investment and innovation. Instead we have a company that clings to outdated copper technology with no long term plan for the future.
We need to start converting to a fully fibre network so we are not left behind the other nations rushing to embrace digital advancement. But we will only achieve this by taking action to open up the sector and formally separate BT and Openreach. The benefits this will bring are potentially enormous”.

BT responded by saying that the report was “misleading and ill-judged”.

Sir Stuart Peach named as new Chief of the Defence Staff

Air Chief Marshal Sir Stuart Peach KCB CBE ADC is to be appointed Vice Chief of the Defence Staff, in succession to General Sir Nicholas Houghton GCB CBE ADC in May 2013.
Air Chief Marshal Sir Stuart Peach KCB CBE ADC

Sir Stuart Peach has been named as the new Chief of the Defence Staff to take over from Sir Nicholas Houghton this summer.

In a statement David Cameron, the Prime Minister, said:

“I want to thank General Sir Nick Houghton for his many years of dedicated service to this country – especially the years he has led our armed forces in an ever more unstable world.

I’m confident that Air Chief Marshal Sir Stuart Peach is the right man to continue General Sir Nick Houghton’s great legacy. For over a decade Sir Stuart has delivered exemplary leadership of the armed forces, with an extraordinary record of achievement. His experience as Commander Joint Forces Command and Chief of Joint Operations will be invaluable as we continue to ensure our brave armed forces remain among the most capable and agile in the world”.

Michael Fallon, the Secretary of State for Defence, said:

“I am delighted to announce that Air Chief Marshal Sir Stuart Peach will assume the role of Chief of the Defence Staff this summer when General Sir Nicholas Houghton retires.

Sir Stuart has been an outstanding VCDS and I look forward to working closely with him in taking the fight to Daesh and ensuring we have the best Armed Forces to keep Britain safe”.

Government Condemns Attack in Somali

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James Duddridge, the Minister for Africa and Parliamentary Under Secretary of State at the Foreign and Commonwealth Office, has condemned an attack by Al Shabaab on Somali civilans.

The attack by the group took place at a beachside restaurant in Mogadishu. The number of deaths has yet to be confirmed and the Somali Prime Minister, Omar Abdirashid Ali Sharmarke, called the attacks “barbaric”.

Duddridge said in a statement:

“I condemn this barbaric and indiscriminate attack on Somalis who were simply meeting with family and friends on Lido Beach. Our thoughts are with the people of Somalia, its government and the families of those injured and killed.

Attacks such as this are attempts to reverse the progress made by Somalia on its path toward peace and stability. The gains made so far in returning security to large parts of the country and in developing federal institutions within a federal state show how far Somalia has come. These are the foundation stones of a future Somalia that will provide the peace and prosperity that its people deserve. Elections in 2016 will further reinforce this progress.

The UK stands alongside Somalia as it confronts those who seek to destroy what has been achieved”.

Mark Carney Rules Out Short Term Interest Rate Rise

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Mark Carney, the Governor of the Bank of England, has ruled out any short-term increase in interest rates. In a speech he said that based on the evidence and global changes he didn’t feel that there were sufficient inflationary pressures at the present time.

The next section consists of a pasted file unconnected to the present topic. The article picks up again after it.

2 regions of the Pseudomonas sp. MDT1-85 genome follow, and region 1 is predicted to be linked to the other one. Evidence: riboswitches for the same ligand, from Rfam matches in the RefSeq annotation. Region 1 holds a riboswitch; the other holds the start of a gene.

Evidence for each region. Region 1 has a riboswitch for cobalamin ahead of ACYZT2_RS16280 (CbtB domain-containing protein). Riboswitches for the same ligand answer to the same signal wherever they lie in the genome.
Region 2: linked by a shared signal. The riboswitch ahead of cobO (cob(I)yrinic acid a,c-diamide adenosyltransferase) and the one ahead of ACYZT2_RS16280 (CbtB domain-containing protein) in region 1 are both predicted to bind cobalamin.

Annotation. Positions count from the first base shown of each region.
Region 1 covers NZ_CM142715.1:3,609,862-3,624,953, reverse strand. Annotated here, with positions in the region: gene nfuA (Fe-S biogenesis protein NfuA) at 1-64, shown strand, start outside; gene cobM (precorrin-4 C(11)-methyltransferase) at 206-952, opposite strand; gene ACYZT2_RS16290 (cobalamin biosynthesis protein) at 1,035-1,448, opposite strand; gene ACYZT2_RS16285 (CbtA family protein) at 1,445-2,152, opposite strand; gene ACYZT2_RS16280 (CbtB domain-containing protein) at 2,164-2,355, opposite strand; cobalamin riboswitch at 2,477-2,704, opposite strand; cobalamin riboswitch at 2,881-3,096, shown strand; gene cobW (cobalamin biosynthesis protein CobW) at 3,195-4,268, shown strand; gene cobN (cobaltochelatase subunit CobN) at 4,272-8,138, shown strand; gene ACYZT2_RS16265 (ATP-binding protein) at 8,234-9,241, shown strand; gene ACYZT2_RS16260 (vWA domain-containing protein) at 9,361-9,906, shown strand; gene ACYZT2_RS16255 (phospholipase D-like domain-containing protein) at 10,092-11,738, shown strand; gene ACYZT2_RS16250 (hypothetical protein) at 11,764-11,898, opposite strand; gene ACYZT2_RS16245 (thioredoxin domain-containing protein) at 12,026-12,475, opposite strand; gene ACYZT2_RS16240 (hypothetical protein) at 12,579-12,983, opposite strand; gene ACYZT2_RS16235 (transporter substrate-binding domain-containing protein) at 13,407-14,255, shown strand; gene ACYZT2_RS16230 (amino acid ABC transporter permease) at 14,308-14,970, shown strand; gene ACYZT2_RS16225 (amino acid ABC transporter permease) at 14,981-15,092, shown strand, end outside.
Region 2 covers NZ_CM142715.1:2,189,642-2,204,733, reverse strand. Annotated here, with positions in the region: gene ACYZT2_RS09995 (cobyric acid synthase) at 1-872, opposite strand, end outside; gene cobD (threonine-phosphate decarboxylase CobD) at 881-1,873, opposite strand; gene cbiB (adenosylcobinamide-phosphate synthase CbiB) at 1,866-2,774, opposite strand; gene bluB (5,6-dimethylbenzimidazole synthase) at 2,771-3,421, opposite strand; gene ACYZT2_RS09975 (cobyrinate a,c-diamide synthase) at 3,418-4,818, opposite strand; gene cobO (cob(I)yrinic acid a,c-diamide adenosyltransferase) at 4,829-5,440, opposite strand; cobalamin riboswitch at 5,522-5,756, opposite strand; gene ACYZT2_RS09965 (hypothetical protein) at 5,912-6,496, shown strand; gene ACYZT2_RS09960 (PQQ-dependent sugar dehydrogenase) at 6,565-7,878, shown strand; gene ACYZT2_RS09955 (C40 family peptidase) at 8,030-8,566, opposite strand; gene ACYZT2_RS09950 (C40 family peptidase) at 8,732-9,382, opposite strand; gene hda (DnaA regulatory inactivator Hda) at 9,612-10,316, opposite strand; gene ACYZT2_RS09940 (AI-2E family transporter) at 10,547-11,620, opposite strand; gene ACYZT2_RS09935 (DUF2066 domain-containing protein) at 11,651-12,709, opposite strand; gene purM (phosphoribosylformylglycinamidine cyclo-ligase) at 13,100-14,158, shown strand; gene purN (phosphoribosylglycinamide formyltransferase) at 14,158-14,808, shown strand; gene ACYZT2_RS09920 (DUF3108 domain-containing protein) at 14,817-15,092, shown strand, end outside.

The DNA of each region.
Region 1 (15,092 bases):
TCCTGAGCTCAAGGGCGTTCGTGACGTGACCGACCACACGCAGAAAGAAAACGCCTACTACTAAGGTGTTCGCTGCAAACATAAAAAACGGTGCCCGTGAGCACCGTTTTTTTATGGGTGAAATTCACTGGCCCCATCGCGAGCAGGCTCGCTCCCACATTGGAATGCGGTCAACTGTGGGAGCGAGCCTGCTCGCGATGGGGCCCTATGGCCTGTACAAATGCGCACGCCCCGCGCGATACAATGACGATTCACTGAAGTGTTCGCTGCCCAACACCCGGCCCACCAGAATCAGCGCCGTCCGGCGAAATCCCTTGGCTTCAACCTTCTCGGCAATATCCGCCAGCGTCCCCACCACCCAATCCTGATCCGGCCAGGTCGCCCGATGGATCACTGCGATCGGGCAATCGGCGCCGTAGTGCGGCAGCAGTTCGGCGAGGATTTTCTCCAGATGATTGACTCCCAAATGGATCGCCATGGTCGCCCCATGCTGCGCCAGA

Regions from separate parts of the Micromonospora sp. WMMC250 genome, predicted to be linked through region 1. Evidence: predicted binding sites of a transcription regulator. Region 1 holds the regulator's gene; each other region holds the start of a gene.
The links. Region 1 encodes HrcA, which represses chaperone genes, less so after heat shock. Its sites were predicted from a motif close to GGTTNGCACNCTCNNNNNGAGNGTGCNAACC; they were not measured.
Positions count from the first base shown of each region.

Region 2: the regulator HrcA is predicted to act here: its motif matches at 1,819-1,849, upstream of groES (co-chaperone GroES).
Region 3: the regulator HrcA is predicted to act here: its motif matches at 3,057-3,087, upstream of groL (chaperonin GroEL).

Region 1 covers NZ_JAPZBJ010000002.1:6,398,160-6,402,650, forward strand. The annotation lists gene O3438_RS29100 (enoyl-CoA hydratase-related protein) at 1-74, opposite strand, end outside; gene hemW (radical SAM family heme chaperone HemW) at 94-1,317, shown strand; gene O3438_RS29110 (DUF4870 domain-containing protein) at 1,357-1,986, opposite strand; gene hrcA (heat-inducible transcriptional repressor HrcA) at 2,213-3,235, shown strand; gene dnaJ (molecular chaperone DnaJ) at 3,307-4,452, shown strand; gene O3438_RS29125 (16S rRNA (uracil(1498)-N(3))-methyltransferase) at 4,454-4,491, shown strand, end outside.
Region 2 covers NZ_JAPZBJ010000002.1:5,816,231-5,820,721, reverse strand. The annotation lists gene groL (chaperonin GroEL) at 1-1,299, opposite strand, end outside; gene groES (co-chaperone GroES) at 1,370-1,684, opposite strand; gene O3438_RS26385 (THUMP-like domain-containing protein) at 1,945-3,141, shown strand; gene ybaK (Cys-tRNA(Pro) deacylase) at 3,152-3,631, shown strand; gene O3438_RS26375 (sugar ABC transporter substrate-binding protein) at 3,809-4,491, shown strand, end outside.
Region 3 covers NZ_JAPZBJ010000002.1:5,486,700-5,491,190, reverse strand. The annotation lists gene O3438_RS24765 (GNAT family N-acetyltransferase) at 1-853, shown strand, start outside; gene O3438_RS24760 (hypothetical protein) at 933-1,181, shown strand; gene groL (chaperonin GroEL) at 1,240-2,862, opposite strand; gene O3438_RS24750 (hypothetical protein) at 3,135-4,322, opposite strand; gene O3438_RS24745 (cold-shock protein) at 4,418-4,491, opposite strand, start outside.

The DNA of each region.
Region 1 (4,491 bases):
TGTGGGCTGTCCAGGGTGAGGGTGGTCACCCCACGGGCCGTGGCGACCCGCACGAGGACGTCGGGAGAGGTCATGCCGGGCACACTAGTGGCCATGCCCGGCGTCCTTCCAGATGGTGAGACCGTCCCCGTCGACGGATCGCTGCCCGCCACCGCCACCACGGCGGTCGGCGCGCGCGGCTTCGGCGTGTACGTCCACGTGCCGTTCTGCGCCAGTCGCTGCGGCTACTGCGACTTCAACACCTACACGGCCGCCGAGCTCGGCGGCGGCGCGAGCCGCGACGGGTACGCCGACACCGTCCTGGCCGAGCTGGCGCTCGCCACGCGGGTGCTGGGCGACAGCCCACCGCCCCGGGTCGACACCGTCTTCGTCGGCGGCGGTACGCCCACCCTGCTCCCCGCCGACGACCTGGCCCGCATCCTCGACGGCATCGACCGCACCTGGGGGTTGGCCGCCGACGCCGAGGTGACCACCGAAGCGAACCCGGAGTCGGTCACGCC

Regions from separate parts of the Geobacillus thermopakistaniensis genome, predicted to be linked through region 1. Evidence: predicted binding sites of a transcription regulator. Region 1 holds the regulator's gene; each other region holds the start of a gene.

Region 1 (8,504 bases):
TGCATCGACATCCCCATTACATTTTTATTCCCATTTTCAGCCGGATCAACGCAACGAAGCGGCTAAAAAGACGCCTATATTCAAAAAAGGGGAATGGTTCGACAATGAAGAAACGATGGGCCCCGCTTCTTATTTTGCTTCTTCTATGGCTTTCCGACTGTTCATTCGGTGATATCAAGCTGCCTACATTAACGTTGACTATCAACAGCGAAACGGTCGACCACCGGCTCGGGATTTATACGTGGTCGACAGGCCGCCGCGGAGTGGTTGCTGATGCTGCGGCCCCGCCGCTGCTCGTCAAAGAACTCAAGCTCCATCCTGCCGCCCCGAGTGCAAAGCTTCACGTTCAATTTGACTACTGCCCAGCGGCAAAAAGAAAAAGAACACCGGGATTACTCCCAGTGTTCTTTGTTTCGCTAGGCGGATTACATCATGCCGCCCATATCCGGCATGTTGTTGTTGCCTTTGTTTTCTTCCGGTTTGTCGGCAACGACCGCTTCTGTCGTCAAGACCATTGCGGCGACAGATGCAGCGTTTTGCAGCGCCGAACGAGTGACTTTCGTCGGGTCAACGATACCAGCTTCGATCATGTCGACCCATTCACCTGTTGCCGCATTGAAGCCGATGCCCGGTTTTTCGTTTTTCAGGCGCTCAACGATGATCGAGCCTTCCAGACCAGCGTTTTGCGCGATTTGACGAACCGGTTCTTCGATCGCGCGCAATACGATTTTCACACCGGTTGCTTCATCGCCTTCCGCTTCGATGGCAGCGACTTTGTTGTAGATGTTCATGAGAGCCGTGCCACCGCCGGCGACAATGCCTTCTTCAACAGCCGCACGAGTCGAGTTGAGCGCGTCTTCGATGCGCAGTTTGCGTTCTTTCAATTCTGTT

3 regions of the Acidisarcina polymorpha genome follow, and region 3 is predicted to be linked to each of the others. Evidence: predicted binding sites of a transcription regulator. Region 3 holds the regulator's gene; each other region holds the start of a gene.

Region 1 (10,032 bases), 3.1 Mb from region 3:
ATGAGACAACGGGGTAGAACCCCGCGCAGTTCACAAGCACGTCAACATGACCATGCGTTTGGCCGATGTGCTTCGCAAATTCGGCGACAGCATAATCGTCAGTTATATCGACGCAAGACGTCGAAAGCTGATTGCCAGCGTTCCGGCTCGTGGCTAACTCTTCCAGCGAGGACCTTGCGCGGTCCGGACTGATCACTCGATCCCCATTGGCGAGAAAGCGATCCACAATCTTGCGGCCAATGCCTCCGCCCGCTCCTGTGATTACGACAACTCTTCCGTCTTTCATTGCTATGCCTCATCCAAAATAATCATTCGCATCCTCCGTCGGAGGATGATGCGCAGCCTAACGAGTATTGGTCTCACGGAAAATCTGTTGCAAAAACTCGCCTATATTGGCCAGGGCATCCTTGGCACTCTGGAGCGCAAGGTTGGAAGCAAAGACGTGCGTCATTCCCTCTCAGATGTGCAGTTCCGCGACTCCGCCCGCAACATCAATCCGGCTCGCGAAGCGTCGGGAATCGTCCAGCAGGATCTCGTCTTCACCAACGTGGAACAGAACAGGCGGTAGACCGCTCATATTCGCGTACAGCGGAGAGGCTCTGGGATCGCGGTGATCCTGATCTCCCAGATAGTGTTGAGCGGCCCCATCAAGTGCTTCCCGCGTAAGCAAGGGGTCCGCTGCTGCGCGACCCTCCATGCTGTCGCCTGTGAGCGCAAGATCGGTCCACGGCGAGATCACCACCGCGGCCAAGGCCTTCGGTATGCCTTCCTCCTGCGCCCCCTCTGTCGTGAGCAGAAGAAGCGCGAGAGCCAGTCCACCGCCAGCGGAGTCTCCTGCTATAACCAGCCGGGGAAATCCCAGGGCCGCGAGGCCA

Carney said:

“It is clear to me that, since last summer, progress has been insufficient along these dimensions to warrant a tightening of monetary policy. The world is weaker and UK growth has slowed. Due to the oil price collapse, inflation has fallen further and will likely remain very low for longer. This may mean modestly weaker cost growth through this year, with the likely path for inflation, both headline and core, softer as a result. In short, recent developments suggest that the firming in inflationary pressure we had expected will take longer to materialise”.

He added that:

“That means we’ll do the right thing at the right time on rates”.

Labour Publish Report into 2015 General Election Loss

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The Labour Party have published a report into why they lost at the 2015 General Election and how to repeat mistakes in the future. The report was written by Dame Margaret Beckett, the former Foreign Secretary.

Beckett said in a statement about the report:

“The reaction to the 2015 result was inevitably an emotional one for Labour because it was such a surprise. There was certainly no complacency in the Labour ranks, but the polls showed us neck and neck with the Tories, when clearly we weren’t.

There are certainly lessons to learn from defeat. This report has been a key part of recognising areas we need to improve on and building on aspects of our campaign that performed well.  Labour gained votes in the 2015 election both in the UK as a whole and in England and Wales. There was a small swing to Labour, 1.5 per cent. This was the first election since 1997 when Labour’s share of the vote went up.  However, we know this was not enough to deliver a Labour Government.

As part of this reports’ process, we have consulted far and wide. We have had responses from tens of thousands of party members, we have spoken with many political figures and those who were closely involved in the campaign, and we have taken input from pollsters, pundits and academics.

The road to re-election is a marathon, not a sprint. If we learn the lessons of defeat in 2015, we can take the steps needed to rebuild a society in which the common good, and greater prosperity for all go hand in hand, and elect a Labour Government”.

In the report she wrote:

“We have consistently heard four reasons for our defeat both from pollsters and from those on the doorstep:

 – Failure to shake off the myth that we were responsible for the financial crash and therefore failure to build trust in the economy

 – Inability to deal with the issues of ‘connection’ and, in particular, failing to convince on benefits and immigration

 – Despite his surge in 2015, Ed Miliband still wasn’t judged to be as strong a leader as David Cameron

 – The fear of the SNP “propping up” a minority Labour government.”